A whistleblower filed the original suit which claims Oracle's sales practices led to tens of millions of dollars of overcharges.
The federal government has joined a lawsuit against Oracle that had been filed on its behalf, claiming that the software company bilked it out of "tens of millions of dollars."
The lawsuit, initially filed by former Oracle contract specialist Paul Frascella in May 2007, was under seal until recently, when the United States moved to intervene in the case.
The suit accuses Oracle of using a "scheme to defraud the United States by failing to disclose deep discounts" that it offered to its most favored commercial customers, which, the suit says, ultimately lead to tens of millions of dollars worth of overcharges. Oracle didn't immediately return a call and e-mail requesting comment.
Frascella brought the suit under the False Claims Act, which allows private citizens to sue a company on behalf of the federal government, and he's seeking 25% of all damages.
According to the complaint, federal regulations require that General Services Administration contractors negotiating Multiple Award Schedule contracts, which allow agencies to buy products from the GSA schedule without having to jump through some of the typical government procurement hoops, "obtain the best price given to the most favored customer" in order to decide whether to accept solicitations.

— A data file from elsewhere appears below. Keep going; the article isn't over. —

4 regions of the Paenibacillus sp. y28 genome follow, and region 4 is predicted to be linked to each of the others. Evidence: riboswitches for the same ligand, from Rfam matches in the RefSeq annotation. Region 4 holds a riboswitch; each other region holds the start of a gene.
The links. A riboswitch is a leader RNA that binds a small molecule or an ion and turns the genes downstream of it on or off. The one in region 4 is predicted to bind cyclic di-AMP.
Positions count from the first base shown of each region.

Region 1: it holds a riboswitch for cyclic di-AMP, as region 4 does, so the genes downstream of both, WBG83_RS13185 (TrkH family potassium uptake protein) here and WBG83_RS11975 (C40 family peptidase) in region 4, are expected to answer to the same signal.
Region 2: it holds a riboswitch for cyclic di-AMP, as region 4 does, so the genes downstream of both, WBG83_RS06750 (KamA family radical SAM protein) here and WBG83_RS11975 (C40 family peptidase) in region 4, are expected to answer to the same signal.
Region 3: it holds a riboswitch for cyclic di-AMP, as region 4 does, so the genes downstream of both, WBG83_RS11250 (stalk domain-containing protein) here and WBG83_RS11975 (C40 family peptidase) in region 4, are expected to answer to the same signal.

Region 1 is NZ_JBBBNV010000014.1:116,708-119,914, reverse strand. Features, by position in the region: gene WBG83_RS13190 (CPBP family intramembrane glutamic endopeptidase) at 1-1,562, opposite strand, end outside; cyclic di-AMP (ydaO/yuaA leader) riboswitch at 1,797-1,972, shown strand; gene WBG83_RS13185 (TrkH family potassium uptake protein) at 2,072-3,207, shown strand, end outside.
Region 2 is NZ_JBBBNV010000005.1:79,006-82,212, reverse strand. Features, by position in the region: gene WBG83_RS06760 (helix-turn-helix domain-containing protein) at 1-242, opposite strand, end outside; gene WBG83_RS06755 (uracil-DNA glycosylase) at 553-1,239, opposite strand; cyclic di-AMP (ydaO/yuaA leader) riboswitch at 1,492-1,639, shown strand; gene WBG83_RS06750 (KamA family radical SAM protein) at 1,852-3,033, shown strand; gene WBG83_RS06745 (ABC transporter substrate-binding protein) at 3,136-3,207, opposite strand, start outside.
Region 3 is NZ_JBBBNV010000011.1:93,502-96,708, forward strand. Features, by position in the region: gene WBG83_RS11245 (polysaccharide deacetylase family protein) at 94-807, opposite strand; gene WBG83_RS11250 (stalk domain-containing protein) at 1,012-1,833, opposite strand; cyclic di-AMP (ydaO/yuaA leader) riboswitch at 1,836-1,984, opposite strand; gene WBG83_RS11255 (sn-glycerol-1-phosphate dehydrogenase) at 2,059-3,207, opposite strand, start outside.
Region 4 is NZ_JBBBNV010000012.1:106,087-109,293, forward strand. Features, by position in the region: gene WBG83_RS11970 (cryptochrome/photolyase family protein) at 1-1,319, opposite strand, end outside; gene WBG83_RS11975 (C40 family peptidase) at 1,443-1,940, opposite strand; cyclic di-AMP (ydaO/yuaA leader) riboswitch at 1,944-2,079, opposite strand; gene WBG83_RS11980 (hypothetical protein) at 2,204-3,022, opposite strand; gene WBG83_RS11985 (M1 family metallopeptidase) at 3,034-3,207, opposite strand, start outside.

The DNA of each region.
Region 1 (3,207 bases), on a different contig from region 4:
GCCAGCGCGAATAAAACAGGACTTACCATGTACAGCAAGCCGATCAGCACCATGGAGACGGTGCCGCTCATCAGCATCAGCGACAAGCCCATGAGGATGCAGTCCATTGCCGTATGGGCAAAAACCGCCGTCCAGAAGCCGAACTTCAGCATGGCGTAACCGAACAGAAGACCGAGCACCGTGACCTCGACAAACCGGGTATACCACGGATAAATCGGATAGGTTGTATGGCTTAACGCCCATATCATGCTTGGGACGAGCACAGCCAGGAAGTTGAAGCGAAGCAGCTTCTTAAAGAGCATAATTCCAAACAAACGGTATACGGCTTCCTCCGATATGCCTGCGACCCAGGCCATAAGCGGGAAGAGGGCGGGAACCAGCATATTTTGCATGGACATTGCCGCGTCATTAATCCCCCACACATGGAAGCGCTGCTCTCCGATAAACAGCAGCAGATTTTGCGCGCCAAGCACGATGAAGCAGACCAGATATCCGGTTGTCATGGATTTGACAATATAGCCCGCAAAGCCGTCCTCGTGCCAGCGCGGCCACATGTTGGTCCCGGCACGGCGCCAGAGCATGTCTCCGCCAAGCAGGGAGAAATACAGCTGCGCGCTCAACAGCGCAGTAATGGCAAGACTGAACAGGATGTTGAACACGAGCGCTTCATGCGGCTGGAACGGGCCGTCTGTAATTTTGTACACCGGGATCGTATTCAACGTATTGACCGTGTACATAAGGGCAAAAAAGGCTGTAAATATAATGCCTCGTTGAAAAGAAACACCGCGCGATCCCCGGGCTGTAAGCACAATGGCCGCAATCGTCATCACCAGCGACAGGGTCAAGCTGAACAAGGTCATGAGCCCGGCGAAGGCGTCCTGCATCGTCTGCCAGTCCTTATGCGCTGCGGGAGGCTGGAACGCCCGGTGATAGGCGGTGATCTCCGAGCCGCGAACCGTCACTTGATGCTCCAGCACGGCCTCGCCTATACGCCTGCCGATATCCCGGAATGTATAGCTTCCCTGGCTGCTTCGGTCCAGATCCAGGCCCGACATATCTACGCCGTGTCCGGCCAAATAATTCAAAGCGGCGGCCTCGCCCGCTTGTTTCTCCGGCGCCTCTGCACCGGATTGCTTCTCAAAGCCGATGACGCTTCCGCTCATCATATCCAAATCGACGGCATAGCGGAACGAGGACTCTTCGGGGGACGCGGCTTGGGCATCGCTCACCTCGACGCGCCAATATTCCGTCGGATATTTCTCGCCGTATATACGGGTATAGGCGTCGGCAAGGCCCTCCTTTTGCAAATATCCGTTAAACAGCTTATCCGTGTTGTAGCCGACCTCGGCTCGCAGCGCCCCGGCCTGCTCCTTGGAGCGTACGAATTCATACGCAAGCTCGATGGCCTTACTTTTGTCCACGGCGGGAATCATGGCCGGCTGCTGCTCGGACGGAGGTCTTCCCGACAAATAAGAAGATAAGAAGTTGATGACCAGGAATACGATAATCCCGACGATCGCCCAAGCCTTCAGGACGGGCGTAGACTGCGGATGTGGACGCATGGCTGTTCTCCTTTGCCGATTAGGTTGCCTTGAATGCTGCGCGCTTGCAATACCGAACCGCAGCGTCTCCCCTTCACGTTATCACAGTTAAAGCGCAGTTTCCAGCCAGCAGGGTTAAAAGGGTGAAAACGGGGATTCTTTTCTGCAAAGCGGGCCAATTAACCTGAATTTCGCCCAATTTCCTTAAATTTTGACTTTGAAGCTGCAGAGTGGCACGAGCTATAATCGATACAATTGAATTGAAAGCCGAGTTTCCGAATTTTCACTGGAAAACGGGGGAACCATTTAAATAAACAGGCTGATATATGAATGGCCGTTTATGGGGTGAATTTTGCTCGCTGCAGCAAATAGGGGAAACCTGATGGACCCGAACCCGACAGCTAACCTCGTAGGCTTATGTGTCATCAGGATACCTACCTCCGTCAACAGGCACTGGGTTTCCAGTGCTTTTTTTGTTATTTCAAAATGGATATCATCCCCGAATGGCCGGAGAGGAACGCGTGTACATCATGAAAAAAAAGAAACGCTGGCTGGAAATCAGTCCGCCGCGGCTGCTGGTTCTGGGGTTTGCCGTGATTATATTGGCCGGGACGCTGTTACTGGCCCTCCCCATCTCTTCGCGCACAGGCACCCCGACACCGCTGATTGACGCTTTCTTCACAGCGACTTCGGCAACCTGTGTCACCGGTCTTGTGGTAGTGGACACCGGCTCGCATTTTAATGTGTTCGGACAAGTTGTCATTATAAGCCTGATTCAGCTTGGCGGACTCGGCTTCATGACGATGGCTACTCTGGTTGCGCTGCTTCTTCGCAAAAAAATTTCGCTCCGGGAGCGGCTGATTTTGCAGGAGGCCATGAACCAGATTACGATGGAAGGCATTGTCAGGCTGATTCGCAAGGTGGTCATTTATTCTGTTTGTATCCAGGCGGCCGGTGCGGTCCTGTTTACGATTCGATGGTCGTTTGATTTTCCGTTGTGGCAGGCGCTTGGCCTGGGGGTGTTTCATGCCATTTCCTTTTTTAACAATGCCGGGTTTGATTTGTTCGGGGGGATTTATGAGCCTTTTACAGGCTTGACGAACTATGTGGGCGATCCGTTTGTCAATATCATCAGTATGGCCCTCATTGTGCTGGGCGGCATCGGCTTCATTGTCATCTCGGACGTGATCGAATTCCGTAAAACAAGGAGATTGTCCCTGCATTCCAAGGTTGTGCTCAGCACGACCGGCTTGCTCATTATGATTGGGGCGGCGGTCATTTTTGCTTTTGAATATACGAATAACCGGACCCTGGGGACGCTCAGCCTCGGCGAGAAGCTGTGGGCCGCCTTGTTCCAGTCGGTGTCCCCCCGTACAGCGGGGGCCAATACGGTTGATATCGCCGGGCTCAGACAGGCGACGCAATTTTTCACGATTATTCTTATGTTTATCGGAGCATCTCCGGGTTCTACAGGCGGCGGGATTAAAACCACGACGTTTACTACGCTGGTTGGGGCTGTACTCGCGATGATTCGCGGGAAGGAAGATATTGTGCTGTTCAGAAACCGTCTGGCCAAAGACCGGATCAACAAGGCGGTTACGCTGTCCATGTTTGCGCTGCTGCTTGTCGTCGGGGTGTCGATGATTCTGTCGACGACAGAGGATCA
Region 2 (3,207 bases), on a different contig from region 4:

However, according to Frascella, Oracle knowingly skirted these rules in order to give greater discounts to commercial customers. For example, Frascella alleges, Oracle improperly told employees that the discount requirement applied only to database and computer tools, not to enterprise software, and that the restrictions didn't apply to transactions with net licensing fees of $200,000 or less.
After Oracle employees expressed concern about the distinction between database and other enterprise software, Frascella claims, Oracle VP of global practices Ellen Eder, the highest-ranking official named in the complaint, told contracts managers to stop asking whether Oracle was violating GSA regulations and said that her office wouldn't respond in writing to questions because it would create a paper trail.
In addition, Frascella's complaint details a number of schemes he says were designed to give commercial customers deeper discounts than the government, including selling to a retailer at a deep discount and having the reseller sell below the maximum allowable discount, selling limited use or term licenses at deep discounts, whiting out list prices and discounts on contracts and leaving only a net fee visible, and granting commercial customers "price hold" contracts.
The suit is only the latest in a series of similar cases. In May, EMC reached a settlement with the Department of Justice to pay the government $87.5 million to settle similar charges, and NetApp reached a $128 million settlement with the government in April 2009. Oracle itself agreed in October 2006 to pay the government $98.5 million to settle a case in which PeopleSoft -- an Oracle acquisition -- was alleged of providing false pricing information to the GSA.
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